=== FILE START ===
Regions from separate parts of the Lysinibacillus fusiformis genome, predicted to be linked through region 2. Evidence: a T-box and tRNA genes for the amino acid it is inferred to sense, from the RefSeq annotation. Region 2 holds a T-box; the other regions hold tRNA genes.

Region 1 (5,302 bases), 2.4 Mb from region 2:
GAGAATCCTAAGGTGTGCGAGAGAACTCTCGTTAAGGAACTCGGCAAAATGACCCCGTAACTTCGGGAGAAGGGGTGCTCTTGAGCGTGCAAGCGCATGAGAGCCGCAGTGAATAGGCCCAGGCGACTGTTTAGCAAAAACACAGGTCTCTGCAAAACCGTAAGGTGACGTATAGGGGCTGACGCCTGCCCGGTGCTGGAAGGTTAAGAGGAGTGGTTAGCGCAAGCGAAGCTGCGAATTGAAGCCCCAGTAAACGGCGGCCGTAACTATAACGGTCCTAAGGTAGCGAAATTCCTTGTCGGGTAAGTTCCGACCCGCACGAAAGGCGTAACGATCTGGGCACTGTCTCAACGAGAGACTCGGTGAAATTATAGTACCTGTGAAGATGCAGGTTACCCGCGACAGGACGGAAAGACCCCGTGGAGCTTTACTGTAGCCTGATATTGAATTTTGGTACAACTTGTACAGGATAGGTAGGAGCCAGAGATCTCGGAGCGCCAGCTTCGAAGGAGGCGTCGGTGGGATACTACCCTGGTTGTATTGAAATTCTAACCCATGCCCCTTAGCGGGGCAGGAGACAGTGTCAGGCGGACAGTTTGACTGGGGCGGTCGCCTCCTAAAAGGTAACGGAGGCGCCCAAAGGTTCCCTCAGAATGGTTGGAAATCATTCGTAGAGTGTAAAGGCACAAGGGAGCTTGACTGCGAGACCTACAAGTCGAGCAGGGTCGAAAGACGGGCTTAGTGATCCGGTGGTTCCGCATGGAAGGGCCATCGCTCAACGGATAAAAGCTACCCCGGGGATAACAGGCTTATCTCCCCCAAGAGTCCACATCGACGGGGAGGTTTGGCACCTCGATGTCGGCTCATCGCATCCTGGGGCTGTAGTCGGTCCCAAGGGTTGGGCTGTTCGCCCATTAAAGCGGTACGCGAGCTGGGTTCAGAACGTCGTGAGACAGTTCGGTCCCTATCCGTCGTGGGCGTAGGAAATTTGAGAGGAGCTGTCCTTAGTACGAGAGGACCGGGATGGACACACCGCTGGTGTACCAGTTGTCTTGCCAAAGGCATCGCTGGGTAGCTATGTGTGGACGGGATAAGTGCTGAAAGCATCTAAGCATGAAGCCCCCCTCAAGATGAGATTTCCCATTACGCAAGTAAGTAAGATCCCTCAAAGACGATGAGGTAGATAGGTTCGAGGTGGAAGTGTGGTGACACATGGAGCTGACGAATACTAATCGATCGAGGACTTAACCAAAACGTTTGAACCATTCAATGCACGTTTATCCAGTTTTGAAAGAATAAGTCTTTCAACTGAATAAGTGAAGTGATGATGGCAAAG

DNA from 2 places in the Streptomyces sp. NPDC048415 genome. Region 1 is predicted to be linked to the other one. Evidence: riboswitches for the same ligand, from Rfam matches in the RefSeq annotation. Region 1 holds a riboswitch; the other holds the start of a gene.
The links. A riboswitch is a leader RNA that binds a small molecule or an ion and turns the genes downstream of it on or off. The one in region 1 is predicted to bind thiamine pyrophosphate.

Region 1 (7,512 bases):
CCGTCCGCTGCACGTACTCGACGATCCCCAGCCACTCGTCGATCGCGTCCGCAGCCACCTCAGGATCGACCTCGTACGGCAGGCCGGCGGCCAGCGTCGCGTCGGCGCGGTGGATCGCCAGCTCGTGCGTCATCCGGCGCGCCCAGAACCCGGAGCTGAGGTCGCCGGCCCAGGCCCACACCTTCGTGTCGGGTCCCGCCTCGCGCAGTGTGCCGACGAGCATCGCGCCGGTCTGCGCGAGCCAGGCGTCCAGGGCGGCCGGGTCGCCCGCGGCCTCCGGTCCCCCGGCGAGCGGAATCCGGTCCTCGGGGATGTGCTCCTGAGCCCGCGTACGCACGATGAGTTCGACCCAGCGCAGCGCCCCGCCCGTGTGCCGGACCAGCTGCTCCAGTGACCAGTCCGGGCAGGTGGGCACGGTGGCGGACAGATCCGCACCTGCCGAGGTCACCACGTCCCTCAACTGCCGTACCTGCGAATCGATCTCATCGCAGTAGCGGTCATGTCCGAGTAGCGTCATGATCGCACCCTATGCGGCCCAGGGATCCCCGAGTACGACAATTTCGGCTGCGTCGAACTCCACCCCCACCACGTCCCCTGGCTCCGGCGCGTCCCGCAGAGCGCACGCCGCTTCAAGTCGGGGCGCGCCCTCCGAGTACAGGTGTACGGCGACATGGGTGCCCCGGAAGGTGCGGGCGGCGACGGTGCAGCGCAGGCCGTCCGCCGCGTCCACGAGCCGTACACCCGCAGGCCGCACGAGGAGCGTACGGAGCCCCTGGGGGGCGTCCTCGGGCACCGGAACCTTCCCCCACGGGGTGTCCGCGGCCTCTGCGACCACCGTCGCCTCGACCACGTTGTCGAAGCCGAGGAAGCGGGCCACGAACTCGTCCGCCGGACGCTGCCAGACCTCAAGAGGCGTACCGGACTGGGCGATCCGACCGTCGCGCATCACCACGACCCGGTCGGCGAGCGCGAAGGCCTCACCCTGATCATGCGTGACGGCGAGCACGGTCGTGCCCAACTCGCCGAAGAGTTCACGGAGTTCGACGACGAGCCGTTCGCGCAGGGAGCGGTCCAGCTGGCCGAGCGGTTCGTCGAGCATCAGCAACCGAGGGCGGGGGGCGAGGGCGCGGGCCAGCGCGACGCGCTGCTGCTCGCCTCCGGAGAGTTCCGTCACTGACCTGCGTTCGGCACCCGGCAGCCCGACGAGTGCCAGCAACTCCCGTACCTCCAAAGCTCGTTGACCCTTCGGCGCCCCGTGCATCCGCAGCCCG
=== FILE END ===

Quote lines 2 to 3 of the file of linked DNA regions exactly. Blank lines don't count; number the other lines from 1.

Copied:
Region 1 (5,302 bases), 2.4 Mb from region 2:
GAGAATCCTAAGGTGTGCGAGAGAACTCTCGTTAAGGAACTCGGCAAAATGACCCCGTAACTTCGGGAGAAGGGGTGCTCTTGAGCGTGCAAGCGCATGAGAGCCGCAGTGAATAGGCCCAGGCGACTGTTTAGCAAAAACACAGGTCTCTGCAAAACCGTAAGGTGACGTATAGGGGCTGACGCCTGCCCGGTGCTGGAAGGTTAAGAGGAGTGGTTAGCGCAAGCGAAGCTGCGAATTGAAGCCCCAGTAAACGGCGGCCGTAACTATAACGGTCCTAAGGTAGCGAAATTCCTTGTCGGGTAAGTTCCGACCCGCACGAAAGGCGTAACGATCTGGGCACTGTCTCAACGAGAGACTCGGTGAAATTATAGTACCTGTGAAGATGCAGGTTACCCGCGACAGGACGGAAAGACCCCGTGGAGCTTTACTGTAGCCTGATATTGAATTTTGGTACAACTTGTACAGGATAGGTAGGAGCCAGAGATCTCGGAGCGCCAGCTTCGAAGGAGGCGTCGGTGGGATACTACCCTGGTTGTATTGAAATTCTAACCCATGCCCCTTAGCGGGGCAGGAGACAGTGTCAGGCGGACAGTTTGACTGGGGCGGTCGCCTCCTAAAAGGTAACGGAGGCGCCCAAAGGTTCCCTCAGAATGGTTGGAAATCATTCGTAGAGTGTAAAGGCACAAGGGAGCTTGACTGCGAGACCTACAAGTCGAGCAGGGTCGAAAGACGGGCTTAGTGATCCGGTGGTTCCGCATGGAAGGGCCATCGCTCAACGGATAAAAGCTACCCCGGGGATAACAGGCTTATCTCCCCCAAGAGTCCACATCGACGGGGAGGTTTGGCACCTCGATGTCGGCTCATCGCATCCTGGGGCTGTAGTCGGTCCCAAGGGTTGGGCTGTTCGCCCATTAAAGCGGTACGCGAGCTGGGTTCAGAACGTCGTGAGACAGTTCGGTCCCTATCCGTCGTGGGCGTAGGAAATTTGAGAGGAGCTGTCCTTAGTACGAGAGGACCGGGATGGACACACCGCTGGTGTACCAGTTGTCTTGCCAAAGGCATCGCTGGGTAGCTATGTGTGGACGGGATAAGTGCTGAAAGCATCTAAGCATGAAGCCCCCCTCAAGATGAGATTTCCCATTACGCAAGTAAGTAAGATCCCTCAAAGACGATGAGGTAGATAGGTTCGAGGTGGAAGTGTGGTGACACATGGAGCTGACGAATACTAATCGATCGAGGACTTAACCAAAACGTTTGAACCATTCAATGCACGTTTATCCAGTTTTGAAAGAATAAGTCTTTCAACTGAATAAGTGAAGTGATGATGGCAAAG